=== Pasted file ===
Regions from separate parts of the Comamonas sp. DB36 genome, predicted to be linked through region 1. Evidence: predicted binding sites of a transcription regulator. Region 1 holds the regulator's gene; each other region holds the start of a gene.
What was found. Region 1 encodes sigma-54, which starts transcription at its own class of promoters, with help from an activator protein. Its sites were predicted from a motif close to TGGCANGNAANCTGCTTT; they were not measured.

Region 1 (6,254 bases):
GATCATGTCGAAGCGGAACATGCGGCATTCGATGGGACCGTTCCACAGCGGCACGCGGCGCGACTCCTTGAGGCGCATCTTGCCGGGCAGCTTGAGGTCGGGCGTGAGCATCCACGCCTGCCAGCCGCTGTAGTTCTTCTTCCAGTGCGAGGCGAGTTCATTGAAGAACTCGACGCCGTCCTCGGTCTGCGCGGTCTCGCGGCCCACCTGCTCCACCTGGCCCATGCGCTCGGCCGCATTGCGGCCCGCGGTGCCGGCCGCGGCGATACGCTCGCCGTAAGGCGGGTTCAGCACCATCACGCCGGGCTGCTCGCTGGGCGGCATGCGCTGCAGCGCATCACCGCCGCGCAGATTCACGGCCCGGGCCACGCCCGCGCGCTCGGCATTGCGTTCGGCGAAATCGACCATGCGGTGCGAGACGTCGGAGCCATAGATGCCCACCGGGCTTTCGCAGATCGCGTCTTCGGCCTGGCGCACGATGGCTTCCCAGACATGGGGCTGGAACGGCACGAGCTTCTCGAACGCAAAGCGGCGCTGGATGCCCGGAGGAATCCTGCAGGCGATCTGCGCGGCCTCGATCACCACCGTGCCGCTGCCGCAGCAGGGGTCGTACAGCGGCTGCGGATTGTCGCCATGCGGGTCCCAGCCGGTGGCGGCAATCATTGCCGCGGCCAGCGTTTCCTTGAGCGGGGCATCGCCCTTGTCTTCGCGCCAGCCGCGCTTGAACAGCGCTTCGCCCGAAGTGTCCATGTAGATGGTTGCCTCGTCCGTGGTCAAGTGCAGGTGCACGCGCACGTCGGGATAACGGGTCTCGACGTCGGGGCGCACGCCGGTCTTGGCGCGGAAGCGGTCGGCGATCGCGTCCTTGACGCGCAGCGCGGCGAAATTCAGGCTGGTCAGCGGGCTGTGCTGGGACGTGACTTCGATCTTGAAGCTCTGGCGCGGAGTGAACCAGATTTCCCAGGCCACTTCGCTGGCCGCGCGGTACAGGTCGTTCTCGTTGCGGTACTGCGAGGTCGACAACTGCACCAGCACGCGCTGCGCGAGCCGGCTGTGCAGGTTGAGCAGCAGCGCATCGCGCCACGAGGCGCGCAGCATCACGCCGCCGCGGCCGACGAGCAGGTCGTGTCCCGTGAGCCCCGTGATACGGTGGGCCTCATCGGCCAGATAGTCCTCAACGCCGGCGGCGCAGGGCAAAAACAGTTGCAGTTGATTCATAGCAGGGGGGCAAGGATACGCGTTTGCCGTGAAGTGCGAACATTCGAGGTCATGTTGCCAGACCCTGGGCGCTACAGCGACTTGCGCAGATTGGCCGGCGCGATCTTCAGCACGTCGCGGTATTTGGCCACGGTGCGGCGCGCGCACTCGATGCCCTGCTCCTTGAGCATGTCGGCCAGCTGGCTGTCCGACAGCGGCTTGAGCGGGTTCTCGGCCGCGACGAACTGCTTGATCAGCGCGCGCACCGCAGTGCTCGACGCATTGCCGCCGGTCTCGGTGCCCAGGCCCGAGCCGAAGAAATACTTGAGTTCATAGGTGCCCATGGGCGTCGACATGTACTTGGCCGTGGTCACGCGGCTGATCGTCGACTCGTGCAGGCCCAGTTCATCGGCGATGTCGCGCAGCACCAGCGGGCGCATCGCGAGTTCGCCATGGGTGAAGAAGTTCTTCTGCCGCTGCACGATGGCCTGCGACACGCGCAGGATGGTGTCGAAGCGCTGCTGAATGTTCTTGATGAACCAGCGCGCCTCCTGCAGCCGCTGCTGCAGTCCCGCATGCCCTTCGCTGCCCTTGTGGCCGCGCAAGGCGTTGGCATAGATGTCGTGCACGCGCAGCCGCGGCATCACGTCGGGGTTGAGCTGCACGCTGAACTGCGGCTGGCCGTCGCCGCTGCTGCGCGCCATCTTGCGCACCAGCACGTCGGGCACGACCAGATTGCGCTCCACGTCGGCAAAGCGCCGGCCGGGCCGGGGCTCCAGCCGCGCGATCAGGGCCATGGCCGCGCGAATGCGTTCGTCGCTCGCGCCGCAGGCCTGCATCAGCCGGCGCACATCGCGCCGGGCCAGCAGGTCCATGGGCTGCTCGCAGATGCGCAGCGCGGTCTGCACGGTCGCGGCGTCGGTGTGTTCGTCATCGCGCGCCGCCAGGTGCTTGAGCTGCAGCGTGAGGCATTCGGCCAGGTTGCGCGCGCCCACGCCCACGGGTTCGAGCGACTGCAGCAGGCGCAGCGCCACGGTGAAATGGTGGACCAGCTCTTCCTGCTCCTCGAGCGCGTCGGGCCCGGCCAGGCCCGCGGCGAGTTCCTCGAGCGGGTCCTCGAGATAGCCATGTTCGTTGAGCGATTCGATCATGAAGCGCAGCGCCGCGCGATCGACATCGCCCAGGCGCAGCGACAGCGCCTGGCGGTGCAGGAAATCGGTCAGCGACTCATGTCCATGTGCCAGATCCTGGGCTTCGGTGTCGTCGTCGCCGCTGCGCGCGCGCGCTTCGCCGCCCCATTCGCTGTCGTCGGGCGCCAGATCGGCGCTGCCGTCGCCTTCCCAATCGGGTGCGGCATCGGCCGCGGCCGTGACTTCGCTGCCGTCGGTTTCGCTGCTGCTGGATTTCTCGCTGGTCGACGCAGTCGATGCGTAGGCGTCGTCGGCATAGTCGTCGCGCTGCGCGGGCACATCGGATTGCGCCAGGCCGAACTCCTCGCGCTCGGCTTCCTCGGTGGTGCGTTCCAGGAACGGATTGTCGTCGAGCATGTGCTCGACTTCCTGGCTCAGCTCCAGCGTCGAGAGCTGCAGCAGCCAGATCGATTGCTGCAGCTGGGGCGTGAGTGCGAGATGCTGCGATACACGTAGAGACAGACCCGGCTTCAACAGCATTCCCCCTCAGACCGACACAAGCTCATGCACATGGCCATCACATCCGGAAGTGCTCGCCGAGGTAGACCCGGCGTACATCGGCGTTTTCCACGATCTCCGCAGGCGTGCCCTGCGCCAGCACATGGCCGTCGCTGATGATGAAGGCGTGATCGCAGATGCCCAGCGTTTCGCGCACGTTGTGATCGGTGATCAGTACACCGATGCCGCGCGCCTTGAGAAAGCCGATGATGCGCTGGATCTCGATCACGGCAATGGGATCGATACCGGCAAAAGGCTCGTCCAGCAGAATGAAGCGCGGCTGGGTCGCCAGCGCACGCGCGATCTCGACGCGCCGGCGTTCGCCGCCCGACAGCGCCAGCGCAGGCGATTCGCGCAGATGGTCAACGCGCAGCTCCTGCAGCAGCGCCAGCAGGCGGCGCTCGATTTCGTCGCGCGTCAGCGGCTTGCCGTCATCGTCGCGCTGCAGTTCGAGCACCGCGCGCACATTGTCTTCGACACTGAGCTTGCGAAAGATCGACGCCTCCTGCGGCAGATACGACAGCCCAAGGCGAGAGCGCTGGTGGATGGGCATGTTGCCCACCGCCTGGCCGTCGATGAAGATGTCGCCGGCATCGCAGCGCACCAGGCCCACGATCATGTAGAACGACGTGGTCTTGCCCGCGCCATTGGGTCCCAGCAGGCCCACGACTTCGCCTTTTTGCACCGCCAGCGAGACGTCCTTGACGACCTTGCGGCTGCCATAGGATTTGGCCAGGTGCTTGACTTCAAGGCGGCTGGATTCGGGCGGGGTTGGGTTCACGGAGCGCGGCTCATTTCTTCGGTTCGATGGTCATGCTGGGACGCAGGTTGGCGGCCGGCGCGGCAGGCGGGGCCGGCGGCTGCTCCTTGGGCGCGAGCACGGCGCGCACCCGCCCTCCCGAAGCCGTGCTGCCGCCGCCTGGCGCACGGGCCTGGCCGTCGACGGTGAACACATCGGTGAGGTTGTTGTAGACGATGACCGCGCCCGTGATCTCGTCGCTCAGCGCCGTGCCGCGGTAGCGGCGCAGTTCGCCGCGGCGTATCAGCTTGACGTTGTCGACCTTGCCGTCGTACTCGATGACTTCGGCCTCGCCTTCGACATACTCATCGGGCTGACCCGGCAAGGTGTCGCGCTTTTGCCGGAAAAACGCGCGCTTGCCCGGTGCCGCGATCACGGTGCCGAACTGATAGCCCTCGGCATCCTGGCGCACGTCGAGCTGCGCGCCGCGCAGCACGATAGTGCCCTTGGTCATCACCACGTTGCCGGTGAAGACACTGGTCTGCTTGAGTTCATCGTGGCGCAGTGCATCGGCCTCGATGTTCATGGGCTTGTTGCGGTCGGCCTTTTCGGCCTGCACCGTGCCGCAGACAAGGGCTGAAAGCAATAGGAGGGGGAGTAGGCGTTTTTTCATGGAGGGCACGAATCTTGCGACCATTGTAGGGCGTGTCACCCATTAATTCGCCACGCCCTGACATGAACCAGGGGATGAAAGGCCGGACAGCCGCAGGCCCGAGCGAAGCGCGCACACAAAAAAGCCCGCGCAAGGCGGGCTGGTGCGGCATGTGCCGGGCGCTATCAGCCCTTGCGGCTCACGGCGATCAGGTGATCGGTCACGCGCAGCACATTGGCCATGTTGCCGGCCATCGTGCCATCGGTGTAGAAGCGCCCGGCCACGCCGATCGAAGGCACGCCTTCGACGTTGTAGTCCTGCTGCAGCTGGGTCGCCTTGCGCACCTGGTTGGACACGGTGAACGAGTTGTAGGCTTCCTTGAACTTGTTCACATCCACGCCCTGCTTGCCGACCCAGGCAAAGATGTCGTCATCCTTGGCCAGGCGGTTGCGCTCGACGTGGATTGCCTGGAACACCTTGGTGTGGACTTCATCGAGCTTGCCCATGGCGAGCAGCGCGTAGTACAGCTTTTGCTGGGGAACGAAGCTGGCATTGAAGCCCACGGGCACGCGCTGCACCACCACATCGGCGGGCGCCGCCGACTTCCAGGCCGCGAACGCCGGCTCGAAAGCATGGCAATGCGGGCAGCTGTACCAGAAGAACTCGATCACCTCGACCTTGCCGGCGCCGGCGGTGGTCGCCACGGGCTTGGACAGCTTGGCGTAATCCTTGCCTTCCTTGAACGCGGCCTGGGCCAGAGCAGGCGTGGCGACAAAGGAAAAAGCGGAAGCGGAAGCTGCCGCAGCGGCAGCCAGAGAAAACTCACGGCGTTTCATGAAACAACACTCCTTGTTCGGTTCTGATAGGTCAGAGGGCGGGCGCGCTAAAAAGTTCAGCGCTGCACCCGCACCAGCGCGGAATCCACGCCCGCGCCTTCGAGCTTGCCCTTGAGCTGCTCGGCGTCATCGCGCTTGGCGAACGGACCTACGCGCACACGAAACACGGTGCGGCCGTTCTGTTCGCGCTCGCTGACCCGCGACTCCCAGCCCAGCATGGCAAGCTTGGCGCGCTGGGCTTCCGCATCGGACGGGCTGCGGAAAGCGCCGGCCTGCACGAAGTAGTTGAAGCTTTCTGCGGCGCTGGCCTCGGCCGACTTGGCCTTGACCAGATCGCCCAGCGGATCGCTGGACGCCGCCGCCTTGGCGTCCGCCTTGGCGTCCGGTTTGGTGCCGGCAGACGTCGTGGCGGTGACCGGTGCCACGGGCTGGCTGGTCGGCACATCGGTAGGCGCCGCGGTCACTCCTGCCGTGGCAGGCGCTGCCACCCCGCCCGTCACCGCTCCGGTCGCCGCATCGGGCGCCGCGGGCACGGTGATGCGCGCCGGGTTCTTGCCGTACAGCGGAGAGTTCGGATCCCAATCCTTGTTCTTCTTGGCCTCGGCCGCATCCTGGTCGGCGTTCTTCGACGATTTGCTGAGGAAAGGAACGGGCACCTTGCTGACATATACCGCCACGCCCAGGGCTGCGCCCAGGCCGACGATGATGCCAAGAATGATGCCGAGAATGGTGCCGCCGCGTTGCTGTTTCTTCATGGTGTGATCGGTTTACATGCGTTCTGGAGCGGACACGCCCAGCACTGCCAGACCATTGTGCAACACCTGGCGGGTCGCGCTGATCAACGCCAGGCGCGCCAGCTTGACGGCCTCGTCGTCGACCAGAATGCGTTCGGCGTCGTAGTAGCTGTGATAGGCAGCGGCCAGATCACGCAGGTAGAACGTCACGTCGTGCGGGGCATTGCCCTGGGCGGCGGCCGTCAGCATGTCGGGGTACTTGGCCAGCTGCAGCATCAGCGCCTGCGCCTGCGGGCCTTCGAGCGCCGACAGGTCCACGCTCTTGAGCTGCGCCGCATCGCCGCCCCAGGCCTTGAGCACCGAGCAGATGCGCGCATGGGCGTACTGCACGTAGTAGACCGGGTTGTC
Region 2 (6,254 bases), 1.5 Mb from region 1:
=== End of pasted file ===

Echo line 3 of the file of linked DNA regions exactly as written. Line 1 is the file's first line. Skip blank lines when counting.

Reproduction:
Region 1 (6,254 bases):